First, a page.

### Video Transcript

Find the slope π and the
π¦-intercept π of this straight line.

First, letβs note what the slope
is. Sometimes we say that the slope is
the rise over the run, which is to say itβs the changes in π¦, the vertical changes,
over the changes in π₯, the horizontal changes. And the π¦-intercept π is the
point where the line crosses the π¦-axis.

Using this diagram, we should be
able to identify both the slope π and the π¦-intercept π. We can calculate the slope, the
changes in π¦ over the changes in π₯, between any two of the points on the line. For example, we could start at the
point one, zero. And we could go to the point three,
two. The rise, the changes in π¦, is
positive two from zero along the π¦-axis to two along the π¦-axis. And the run, the changes in π₯ or
the horizontal changes, are also positive two, from one to three along the
π₯-axis.

Our changes in π¦ were positive
two, and our changes in π₯ were positive two. Two over two is one, which tells us
that our slope is one. We could confirm this. If we start at the point zero,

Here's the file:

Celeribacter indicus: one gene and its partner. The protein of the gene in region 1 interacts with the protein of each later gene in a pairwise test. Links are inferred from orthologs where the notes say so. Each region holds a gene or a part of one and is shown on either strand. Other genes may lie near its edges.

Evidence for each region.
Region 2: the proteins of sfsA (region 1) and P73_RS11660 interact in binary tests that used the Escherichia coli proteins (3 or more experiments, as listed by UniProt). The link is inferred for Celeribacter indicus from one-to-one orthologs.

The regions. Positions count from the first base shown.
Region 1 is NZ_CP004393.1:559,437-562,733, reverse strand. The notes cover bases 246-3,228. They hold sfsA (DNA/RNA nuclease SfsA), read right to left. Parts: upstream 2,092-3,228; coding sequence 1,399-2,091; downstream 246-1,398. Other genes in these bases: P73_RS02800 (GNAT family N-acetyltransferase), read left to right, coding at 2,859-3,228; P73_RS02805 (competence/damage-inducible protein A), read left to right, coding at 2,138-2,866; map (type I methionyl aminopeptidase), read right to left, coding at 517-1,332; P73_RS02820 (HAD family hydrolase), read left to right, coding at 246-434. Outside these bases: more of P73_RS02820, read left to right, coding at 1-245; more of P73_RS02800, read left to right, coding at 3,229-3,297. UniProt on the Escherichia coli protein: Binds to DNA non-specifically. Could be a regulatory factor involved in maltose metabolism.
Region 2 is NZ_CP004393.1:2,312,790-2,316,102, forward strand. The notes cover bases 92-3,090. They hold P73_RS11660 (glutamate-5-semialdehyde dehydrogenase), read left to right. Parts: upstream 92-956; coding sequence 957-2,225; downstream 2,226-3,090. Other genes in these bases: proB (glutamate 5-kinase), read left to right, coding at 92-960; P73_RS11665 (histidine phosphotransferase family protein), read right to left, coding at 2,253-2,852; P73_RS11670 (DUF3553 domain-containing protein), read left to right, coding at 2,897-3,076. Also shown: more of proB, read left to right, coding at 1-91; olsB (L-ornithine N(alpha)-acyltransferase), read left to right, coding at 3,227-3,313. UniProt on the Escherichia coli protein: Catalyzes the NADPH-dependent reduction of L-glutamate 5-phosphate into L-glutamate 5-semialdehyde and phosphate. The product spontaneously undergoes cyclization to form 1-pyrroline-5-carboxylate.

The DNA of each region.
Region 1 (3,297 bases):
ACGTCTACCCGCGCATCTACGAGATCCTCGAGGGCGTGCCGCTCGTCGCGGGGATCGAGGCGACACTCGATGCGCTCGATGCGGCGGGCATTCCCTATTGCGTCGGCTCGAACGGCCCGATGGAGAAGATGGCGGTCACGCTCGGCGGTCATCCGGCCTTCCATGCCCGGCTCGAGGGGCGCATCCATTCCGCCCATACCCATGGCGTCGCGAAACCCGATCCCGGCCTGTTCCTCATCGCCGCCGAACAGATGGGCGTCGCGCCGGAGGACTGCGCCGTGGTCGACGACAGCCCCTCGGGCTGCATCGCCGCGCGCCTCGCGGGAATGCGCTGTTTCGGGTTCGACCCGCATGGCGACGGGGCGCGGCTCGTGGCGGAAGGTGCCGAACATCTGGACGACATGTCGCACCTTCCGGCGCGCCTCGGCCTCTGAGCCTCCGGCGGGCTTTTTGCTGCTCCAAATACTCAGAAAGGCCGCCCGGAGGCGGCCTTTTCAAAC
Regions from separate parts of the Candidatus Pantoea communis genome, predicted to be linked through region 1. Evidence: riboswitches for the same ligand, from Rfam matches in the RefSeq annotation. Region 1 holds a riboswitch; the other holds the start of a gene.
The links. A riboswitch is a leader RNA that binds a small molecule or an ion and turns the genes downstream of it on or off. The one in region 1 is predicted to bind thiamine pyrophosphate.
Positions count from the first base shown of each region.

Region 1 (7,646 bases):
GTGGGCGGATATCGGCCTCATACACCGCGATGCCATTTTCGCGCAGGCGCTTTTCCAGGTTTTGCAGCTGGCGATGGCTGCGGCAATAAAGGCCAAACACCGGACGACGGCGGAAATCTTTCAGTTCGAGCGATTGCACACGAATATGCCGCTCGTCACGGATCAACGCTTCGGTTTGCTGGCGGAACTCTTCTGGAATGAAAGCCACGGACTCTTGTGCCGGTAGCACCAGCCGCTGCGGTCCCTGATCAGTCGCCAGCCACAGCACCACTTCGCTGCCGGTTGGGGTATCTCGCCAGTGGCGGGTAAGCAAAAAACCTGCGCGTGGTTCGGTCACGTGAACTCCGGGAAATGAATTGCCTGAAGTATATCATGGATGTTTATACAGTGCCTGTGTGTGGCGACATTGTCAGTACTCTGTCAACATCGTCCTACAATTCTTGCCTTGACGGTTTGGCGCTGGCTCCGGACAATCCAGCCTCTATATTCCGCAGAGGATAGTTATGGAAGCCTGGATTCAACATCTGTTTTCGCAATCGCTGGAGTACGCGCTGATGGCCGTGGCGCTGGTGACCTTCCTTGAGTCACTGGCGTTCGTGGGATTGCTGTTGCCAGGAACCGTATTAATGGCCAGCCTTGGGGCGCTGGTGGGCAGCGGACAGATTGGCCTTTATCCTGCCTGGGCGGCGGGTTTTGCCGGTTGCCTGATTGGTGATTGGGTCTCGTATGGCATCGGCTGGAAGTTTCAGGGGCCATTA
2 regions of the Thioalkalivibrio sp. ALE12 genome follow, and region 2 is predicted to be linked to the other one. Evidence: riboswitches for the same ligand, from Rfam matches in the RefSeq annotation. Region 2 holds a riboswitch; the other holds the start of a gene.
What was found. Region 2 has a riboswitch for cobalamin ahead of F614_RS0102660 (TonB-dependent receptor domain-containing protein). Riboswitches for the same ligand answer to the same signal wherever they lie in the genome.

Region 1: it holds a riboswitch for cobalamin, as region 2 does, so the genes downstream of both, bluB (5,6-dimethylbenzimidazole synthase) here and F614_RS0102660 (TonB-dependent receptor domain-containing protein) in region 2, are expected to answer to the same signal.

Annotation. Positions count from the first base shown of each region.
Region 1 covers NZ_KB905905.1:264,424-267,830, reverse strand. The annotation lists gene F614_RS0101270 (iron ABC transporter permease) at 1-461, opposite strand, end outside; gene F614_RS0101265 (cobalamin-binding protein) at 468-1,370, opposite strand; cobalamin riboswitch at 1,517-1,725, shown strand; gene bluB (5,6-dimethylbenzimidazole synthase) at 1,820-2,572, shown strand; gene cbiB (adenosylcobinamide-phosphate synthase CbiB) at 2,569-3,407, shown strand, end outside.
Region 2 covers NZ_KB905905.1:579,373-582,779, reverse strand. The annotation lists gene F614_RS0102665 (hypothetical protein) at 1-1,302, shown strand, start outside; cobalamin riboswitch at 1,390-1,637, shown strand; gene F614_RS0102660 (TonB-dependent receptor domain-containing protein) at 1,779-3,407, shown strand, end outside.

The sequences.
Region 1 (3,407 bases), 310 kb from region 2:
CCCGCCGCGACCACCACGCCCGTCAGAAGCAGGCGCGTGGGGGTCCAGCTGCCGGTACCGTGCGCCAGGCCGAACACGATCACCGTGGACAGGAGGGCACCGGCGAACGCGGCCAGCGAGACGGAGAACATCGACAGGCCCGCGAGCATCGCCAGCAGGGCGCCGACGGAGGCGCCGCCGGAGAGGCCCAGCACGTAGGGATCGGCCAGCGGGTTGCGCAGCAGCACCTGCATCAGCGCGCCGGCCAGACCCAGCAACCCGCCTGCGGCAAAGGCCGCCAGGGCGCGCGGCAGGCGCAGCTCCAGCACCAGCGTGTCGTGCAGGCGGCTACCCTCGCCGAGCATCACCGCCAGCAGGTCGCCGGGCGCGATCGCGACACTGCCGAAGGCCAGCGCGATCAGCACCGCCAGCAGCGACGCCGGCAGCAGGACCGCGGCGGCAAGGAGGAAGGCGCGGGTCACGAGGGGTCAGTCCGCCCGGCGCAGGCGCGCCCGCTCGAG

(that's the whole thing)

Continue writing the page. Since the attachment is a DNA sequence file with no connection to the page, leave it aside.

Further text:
negative one, we go up one and right one to get to the point one, zero. And one over one is again one.

Now, we want to consider the
π¦-intercept, the place where this line crosses the π¦-axis. The π¦-axis is the vertical
line. And this line crosses the π¦-axis
here, at zero, negative one. The π-value will be the place
along the π¦-axis this point crosses. And that is negative one.

Youβll probably remember that the
general form for a linear equation is π¦ equals ππ₯ plus π. Using this information, we could
write an equation for this line, which would be positive one times π₯ minus one. But one times π₯ is just π₯. So, the equation for this line
would be π¦ equals π₯ minus one. And under these conditions, the
π-value is one and the π-value is negative one.